Variant: You can fry the meatballs instead of deep frying but you will need to increase the cooking time.

This recipe for Lion's Head (Chinese Meatballs) is from China Sichuan Food.

Chinese Tea Eggs (Marbled Eggs)
Chinese Tea Eggs (Marbled Eggs)
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Tea eggs are a popular Chinese street snack. I have heard of these, never had one until today, 24 Oct 2017, and they are good! Wonderful flavor. Links to the shortcuts are listed in the Recipe Notes section.
Servings Prep Time
5-6 servings 10 minutes
Cook Time
1 hour
Servings Prep Time
5-6 servings 10 minutes
Cook Time
1 hour
Chinese Tea Eggs (Marbled Eggs)
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Tea eggs are a popular Chinese street snack. I have heard of these, never had one until today, 24 Oct 2017, and they are good! Wonderful flavor. Links to the shortcuts are listed in the Recipe Notes section.
Servings Prep Time
5-6 servings 10 minutes
Cook Time
1 hour
Servings Prep Time
5-6 servings 10 minutes
Cook Time
1 hour
Ingredients
Servings: servings
Instructions
  1. Place the unpeeled hard boiled eggs in a pot and cover with about 1-2 inches of water, then remove the eggs and set aside. This step is just to get the right water level in the pot.
  2. Main ingredients measured out. Star anise and cinnamon, black peppercorns, and the tea.
  3. Add the rest of the ingredients, except the salt, to the water and bring to a boil then reduce to a simmer.
  4. While waiting on the water to boil, use the back of a knife and tap all over each egg, this makes the cracks needed for the marble effect.
  5. When the water is turned down to a simmer, place the eggs into the water with a slotted spoon. Simmer for 1 hour, then remove from heat and leave the eggs in the liquid for 1-2 hours. At this point they are ready, and for a stronger flavor, refridgerate, in the liquid overnight.
  6. Serve as a snack or with a noodle or porridge dish.
Recipe Notes
Chinese Five Spice Pork Belly
Chinese Five Spice Pork Belly
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My mother in law loves Chinese Five Spice Chicken, and loves it more when made using pork belly, so this is a slightly different recipe than what is on the spice pack. This is not a secret recipe or an internet recipe, this is a modified recipe based on the pack of spice you can buy in every town. The Lobo brand of spices have instructions in Thai and English on every spice packet I have used from them. I made this on 31 May 2017 and it was very well received by my mother in law, and it is delicious, my comments below. I did not get all the step by step photos so I will be making this again soon, so easy and inexpensive as well.
Servings Prep Time
4-6 servings 10 minutes
Cook Time
1 hour, or so
Servings Prep Time
4-6 servings 10 minutes
Cook Time
1 hour, or so
Chinese Five Spice Pork Belly
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My mother in law loves Chinese Five Spice Chicken, and loves it more when made using pork belly, so this is a slightly different recipe than what is on the spice pack. This is not a secret recipe or an internet recipe, this is a modified recipe based on the pack of spice you can buy in every town. The Lobo brand of spices have instructions in Thai and English on every spice packet I have used from them. I made this on 31 May 2017 and it was very well received by my mother in law, and it is delicious, my comments below. I did not get all the step by step photos so I will be making this again soon, so easy and inexpensive as well.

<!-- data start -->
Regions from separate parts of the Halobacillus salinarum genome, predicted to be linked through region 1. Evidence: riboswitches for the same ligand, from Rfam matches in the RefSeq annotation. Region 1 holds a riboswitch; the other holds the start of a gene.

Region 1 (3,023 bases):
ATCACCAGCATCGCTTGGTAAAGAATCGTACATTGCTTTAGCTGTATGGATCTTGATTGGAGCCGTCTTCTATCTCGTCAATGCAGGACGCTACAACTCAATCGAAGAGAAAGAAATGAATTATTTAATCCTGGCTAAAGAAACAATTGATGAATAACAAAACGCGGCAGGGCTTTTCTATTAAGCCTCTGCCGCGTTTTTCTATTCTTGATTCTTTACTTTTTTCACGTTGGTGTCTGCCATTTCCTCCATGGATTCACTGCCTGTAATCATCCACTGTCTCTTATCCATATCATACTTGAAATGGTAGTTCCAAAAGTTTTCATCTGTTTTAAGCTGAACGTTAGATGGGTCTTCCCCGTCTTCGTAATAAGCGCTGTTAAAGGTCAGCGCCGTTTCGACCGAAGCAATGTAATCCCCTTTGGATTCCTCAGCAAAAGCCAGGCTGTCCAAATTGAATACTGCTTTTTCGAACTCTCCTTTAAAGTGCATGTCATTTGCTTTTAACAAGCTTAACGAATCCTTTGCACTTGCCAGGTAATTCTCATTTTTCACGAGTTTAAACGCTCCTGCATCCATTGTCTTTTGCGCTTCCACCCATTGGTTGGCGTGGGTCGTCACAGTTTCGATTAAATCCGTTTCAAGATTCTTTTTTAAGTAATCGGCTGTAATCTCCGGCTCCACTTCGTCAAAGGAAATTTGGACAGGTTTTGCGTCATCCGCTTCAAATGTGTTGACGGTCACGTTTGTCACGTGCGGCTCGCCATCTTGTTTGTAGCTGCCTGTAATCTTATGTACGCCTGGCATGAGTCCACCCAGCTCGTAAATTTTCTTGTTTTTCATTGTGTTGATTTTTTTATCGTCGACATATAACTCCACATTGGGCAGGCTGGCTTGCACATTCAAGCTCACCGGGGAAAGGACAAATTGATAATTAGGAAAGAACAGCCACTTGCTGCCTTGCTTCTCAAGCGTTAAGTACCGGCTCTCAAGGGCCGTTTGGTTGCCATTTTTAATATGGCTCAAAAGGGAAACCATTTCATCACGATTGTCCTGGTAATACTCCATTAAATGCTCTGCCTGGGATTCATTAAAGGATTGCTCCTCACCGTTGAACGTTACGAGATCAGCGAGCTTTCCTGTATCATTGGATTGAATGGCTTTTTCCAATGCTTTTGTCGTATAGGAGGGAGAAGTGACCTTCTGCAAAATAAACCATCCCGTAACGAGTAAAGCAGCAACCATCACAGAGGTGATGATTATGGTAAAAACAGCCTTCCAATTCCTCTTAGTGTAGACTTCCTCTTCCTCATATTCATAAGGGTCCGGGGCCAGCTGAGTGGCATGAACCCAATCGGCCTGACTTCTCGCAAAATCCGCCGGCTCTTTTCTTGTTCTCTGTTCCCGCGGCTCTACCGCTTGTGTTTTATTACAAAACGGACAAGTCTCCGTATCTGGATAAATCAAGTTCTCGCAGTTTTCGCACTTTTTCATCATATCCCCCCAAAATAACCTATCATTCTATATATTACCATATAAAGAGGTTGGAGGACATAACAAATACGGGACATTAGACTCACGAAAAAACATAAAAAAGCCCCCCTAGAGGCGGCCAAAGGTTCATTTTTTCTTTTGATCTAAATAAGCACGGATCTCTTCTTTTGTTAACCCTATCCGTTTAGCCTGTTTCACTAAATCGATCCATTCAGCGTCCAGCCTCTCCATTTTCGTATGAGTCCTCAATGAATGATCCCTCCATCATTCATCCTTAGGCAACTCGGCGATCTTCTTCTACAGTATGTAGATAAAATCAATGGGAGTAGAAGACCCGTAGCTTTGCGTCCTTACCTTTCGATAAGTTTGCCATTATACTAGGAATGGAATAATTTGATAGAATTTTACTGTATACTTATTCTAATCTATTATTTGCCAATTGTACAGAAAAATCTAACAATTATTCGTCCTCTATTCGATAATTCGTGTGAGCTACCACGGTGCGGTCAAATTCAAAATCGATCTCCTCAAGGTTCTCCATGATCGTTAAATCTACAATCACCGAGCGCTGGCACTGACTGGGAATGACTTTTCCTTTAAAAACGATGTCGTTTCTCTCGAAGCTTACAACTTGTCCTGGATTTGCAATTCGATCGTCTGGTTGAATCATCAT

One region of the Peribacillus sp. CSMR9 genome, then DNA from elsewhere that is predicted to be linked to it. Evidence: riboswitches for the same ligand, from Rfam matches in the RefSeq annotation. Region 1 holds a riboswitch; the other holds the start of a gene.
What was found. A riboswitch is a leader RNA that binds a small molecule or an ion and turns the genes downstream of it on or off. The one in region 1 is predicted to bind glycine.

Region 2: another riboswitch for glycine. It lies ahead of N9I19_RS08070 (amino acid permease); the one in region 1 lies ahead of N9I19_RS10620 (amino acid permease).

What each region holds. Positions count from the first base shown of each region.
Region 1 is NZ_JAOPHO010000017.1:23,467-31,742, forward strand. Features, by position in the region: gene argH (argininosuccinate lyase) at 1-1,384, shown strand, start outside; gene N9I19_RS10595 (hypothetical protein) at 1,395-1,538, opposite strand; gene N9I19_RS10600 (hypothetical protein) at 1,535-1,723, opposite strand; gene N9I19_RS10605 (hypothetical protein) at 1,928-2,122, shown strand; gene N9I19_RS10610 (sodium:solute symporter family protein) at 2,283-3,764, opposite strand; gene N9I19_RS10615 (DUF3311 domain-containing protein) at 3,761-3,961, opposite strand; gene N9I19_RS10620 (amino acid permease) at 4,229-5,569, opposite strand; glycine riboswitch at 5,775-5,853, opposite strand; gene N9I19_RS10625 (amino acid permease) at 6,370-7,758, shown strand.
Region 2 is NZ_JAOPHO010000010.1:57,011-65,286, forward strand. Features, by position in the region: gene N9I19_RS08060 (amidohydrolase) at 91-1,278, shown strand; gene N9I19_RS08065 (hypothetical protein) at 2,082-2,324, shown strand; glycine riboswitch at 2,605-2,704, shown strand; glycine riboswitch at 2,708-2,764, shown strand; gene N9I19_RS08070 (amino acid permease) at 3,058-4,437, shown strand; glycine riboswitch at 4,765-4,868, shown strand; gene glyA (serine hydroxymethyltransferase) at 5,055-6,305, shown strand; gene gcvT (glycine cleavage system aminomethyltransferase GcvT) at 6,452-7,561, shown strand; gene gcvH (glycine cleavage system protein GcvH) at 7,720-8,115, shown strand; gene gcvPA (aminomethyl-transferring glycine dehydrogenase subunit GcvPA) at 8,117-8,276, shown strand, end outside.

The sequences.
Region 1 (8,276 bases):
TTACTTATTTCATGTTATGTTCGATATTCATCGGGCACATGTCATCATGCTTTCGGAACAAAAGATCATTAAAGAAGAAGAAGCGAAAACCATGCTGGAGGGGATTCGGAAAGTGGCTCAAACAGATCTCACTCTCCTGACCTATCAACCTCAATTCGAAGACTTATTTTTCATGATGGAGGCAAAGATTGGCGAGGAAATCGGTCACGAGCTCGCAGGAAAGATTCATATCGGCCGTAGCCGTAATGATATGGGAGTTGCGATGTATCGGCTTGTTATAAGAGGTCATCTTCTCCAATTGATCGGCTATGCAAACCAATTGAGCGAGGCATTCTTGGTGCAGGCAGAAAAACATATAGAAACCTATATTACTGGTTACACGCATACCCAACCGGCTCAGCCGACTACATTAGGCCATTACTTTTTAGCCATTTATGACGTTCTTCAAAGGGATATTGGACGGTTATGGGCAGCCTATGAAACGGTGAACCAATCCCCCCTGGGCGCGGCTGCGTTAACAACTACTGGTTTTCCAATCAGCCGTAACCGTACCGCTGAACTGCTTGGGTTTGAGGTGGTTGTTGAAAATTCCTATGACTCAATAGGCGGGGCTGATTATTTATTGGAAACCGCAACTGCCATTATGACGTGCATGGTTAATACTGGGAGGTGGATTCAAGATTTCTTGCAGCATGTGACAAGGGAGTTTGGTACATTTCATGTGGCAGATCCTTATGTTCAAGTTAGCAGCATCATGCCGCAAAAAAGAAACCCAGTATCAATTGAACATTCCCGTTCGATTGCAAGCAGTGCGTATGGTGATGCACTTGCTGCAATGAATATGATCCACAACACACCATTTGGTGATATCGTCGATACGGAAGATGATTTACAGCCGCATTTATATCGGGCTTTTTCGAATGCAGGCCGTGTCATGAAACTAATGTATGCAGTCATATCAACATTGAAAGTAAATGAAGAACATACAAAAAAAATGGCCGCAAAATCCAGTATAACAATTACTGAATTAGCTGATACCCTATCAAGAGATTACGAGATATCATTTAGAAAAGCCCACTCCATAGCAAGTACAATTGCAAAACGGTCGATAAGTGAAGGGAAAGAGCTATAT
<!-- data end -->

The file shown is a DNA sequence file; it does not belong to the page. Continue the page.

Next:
Servings Prep Time
4-6 servings 10 minutes
Cook Time
1 hour, or so
Servings Prep Time
4-6 servings 10 minutes
Cook Time
1 hour, or so
Ingredients
Servings: servings
Instructions
  1. Prepare the pork belly by slicing into 1 1/2 inch pieces, we used 700 grams. Place the meat in a bowl.
  2. In the bowl of meat, add the 5 Spice Powder. Rub that in with your fingers until all pieces are coated. This photo is just before I added the spice powder.
  3. In a large pot, heat a splash of olive oil then add the garlic and sugar, when the garlic is fragrant, about a minute, ass the pork, cook for a few minutes turning a few times. You are browning them, not needing to cook through, that will happen later.
  4. Add the eggs, salt, light and black soy sauces, and bean curd if using, add enough water to nearly cover the eggs, and simmer for an hour. This photo is right after the eggs and water was added.
  5. At 1 hour, the eggs should be a light brown, check for tenderness of the pork, if tender, serve over rice, add some of the broth as well to the rice.
Recipe Notes

Prices can very with pork, if you go with a local vendor at an open market, you are getting fresh and much lower cost. Pork belly at Tesco is 220 Baht/kilo, the pork belly used in this recipe and in the photos, I purchased from an open market, 140 Baht/kilo. For this recipe the pork cost about 105 Baht/700 grams. For 4 servings this is about 77 cents per serving.

Modified from a recipe on a spice packet.